Conrad Thompson asked Eric Bischoff about Missy Hyatt’s infamous claim that she filed with the Georgia Equal Employment Opportunity Commission in which she claimed that while she worked at WCW, she was sexually harassed by supervisors, wrestlers, and cameramen, and paid less than male announcers who were not more talented than her.
She also sued WCW over emotional distress stemming from a photo of her in which her breasts were allegedly exposed as she entered the ring during a 1993 match, which was blown up and hung at WCW’s photo studio where many employees could see it.
Hyatt also claimed that WCW forced her to play a “bimbo” on TV, that she was constantly asked on dates by WCW employees, and that she only stayed for her $75,000 per year salary (which, she claimed, was $100,000 less than the male announcers made).
Bischoff basically said that at the time, everyone generally knew backstage that Turner was avoiding lawsuits at all costs and had an unwritten policy that they’d settle with anyone who filed a lawsuit against them, and that Missy knew this and tried to get a settlement out of Turner.
He also said that WCW didn’t have much of a choice in Hyatt playing a bimbo because she wasn’t exactly a rocket scientist, and said the photo in question was not as bad as she had made it out to be.
On Turner avoiding lawsuits and settling: “Backstage everybody knew, in the locker room everybody knew, that if you didn’t like the way things were going with WCW, come up with some bullshit lawsuit, if you sue them for X amount of money but are willing to settle for $100,000 or less, you’re gonna get your check.”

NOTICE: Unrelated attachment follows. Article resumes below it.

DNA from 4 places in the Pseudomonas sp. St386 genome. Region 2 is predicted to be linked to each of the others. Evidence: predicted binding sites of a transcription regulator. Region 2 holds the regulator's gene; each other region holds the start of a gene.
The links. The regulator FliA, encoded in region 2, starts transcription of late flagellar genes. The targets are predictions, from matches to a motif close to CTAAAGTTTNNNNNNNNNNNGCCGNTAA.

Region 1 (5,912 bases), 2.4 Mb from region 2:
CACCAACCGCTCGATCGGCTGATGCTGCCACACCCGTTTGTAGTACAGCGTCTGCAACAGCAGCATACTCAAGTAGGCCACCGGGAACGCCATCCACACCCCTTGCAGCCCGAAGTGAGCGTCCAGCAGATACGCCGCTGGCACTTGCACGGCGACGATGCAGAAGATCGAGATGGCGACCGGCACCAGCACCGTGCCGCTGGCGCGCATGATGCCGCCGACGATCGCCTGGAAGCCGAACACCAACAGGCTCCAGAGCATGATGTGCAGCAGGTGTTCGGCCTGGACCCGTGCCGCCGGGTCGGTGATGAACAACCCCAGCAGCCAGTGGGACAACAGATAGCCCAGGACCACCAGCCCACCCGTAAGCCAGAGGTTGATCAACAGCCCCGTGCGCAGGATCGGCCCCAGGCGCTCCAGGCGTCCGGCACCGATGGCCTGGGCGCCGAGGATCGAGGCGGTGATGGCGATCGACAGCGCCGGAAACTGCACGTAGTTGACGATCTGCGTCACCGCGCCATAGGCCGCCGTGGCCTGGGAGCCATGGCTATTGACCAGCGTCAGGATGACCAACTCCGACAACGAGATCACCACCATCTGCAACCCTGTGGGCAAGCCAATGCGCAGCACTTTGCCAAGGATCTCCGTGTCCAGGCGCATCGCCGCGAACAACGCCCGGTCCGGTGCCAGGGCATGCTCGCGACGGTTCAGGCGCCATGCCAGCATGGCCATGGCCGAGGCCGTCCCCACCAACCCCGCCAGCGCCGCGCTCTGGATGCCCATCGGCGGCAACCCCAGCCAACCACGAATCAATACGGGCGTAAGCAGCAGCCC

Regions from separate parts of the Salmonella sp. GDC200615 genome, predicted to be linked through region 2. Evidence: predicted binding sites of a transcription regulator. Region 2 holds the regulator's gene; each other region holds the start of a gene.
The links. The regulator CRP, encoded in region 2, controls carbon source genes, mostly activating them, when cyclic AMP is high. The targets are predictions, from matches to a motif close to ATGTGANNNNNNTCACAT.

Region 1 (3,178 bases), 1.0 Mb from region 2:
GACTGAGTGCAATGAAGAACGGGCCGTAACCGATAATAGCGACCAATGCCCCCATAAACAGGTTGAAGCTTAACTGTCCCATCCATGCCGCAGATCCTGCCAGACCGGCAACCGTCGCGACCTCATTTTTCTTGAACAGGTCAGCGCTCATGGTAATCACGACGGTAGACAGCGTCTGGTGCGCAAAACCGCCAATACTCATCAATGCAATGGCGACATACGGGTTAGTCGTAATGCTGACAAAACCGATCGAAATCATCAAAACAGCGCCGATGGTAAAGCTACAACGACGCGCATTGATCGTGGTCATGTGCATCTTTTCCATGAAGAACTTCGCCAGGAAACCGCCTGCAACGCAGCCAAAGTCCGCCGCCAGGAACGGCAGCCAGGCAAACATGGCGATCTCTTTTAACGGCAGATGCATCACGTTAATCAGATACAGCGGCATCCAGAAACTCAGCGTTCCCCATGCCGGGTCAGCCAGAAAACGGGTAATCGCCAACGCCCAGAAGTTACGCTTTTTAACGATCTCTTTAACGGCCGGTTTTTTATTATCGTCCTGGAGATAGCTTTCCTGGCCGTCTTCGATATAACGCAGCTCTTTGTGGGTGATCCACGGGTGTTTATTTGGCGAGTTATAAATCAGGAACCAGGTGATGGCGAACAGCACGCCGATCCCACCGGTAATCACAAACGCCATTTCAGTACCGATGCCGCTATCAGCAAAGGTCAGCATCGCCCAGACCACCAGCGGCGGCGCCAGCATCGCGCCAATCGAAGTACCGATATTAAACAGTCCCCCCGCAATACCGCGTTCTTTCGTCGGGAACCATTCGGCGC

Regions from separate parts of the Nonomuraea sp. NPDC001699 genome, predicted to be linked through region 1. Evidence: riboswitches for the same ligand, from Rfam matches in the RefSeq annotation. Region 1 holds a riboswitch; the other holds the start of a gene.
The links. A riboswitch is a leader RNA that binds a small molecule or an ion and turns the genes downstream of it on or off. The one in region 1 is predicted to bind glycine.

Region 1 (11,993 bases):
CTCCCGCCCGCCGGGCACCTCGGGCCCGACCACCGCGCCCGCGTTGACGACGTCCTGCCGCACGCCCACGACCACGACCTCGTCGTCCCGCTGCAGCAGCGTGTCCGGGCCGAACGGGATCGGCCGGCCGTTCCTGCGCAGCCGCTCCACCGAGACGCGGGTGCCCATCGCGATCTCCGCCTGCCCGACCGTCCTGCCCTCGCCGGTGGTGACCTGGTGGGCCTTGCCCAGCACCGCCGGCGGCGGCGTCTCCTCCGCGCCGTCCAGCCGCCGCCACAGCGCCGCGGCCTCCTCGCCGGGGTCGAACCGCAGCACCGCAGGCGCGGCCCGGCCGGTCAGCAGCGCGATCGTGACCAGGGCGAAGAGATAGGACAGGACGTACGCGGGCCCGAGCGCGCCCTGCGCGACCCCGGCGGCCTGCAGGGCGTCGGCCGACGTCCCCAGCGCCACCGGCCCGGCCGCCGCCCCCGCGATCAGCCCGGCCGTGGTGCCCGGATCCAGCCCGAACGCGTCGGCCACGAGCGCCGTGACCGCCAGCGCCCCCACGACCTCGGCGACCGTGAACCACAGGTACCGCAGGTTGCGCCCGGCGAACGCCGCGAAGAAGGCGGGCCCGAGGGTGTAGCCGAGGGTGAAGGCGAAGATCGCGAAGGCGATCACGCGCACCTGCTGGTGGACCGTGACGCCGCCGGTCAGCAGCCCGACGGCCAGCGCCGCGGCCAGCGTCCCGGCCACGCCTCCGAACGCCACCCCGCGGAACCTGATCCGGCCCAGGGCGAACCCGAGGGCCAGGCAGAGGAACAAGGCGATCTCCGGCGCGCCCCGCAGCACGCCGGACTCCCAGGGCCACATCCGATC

On Missy Hyatt’s persona, playing a bimbo, and her lawsuit: “I jokingly say in some of our live shows, ‘She got passed around more than a fucking joint at a Led Zeppelin concert.’
This was not a prim and proper professional woman. She carved out her own persona, both on camera and off.
A lot of that was Missy. As far as WCW demanding she play a bimbo, I’m sorry, there wasn’t a lot of choice. She was not a rocket scientist.
And the fact that she moved to New York, and by the way, went on to become a stripper, and had her own porn site.
I think if you look at the total picture and context, most rational people would probably arrive at the conclusion that that was a desperate attempt, the lawsuit was a desperate attempt to cash in because she knew that Turner Broadcasting was sensitive to litigation and would be willing to write big checks to make them go away.”
On the Missy Hyatt picture: “And by the way, that picture, there was a picture, because it was entered into evidence, the picture that was described in the litigation wasn’t nearly as bad as Missy made it out, Missy and her attorney, made it out to be.
It was somewhat revealing, but probably no more revealing than anything anybody would see at the beach anywhere in the United States. But there was a picture, it was blown up, somehow Missy found out about it and used that as an example. But whatever.
It’s Missy Hyatt, she went on to, what, she had her own porn site for awhile until she, nobody would be willing to pay for that kind of thing with her any longer.”